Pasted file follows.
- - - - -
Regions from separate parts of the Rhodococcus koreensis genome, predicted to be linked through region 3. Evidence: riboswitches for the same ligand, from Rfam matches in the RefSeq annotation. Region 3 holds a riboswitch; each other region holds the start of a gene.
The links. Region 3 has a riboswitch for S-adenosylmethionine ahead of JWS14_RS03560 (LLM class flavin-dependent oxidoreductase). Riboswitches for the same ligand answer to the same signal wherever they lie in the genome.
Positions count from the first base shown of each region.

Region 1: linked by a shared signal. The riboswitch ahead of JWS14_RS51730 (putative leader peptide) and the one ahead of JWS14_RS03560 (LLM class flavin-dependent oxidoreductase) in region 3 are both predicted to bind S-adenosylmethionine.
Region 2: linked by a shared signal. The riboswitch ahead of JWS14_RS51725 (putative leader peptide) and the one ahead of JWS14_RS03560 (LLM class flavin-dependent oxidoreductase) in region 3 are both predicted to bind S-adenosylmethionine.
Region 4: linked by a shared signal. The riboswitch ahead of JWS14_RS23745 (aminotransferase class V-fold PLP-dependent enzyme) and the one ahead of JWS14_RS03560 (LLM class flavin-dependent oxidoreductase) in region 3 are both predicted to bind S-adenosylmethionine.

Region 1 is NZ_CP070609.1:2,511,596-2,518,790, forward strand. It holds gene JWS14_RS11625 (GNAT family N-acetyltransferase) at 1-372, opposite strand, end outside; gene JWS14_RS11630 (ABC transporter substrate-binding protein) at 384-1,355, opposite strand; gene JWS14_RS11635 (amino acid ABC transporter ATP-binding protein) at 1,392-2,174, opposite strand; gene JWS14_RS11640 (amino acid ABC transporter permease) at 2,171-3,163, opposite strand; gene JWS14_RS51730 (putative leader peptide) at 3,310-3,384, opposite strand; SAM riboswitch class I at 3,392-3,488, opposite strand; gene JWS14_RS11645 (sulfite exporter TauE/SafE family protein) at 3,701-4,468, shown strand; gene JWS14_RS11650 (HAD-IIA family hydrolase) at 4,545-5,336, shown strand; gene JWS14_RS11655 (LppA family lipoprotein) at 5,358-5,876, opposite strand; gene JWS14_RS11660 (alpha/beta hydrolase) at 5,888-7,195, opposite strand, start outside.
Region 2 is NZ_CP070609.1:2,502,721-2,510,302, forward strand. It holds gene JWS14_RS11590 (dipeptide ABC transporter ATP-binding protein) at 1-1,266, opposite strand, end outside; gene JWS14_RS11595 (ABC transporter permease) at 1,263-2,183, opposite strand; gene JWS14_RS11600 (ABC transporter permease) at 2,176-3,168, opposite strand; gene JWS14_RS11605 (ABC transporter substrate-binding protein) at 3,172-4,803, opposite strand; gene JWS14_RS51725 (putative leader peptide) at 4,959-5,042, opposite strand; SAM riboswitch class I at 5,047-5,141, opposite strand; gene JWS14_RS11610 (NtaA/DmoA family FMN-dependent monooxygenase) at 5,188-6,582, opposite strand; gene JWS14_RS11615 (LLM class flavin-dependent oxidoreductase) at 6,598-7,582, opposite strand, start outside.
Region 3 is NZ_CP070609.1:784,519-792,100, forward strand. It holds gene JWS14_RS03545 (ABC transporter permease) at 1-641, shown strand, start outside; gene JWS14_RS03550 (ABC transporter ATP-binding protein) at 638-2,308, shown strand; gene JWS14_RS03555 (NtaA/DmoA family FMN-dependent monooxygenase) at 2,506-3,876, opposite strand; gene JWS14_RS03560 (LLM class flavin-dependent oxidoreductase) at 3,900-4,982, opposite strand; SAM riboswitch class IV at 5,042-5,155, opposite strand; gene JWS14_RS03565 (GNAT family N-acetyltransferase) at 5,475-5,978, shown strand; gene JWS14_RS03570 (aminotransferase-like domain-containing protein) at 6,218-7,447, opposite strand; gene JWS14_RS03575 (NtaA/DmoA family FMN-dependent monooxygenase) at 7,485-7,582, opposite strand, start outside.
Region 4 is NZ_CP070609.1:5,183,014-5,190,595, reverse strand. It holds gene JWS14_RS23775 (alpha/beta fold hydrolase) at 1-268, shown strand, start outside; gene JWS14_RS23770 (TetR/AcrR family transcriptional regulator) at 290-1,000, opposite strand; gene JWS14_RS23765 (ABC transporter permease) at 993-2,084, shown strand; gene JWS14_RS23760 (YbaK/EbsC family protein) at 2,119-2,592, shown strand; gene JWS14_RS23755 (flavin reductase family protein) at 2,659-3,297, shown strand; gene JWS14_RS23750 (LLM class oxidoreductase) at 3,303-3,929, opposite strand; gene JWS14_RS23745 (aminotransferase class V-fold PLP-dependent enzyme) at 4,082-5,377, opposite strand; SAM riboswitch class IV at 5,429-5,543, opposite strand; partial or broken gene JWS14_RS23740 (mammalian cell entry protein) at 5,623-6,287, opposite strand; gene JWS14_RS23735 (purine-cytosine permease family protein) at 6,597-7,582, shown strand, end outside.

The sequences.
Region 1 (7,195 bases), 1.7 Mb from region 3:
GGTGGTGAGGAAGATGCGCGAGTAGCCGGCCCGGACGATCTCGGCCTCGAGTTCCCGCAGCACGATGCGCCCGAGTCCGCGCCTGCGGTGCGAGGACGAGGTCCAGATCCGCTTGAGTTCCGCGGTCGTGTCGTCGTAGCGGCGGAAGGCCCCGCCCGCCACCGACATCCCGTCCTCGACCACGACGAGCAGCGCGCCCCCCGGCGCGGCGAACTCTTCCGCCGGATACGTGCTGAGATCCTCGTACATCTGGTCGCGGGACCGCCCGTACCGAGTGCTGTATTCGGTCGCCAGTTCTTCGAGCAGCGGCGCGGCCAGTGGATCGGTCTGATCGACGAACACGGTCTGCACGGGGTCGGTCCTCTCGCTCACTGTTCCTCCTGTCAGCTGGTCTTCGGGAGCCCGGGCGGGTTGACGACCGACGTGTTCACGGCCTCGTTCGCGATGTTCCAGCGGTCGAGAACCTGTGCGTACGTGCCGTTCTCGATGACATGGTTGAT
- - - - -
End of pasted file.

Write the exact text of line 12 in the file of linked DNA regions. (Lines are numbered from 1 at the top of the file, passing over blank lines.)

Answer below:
Region 1 (7,195 bases), 1.7 Mb from region 3: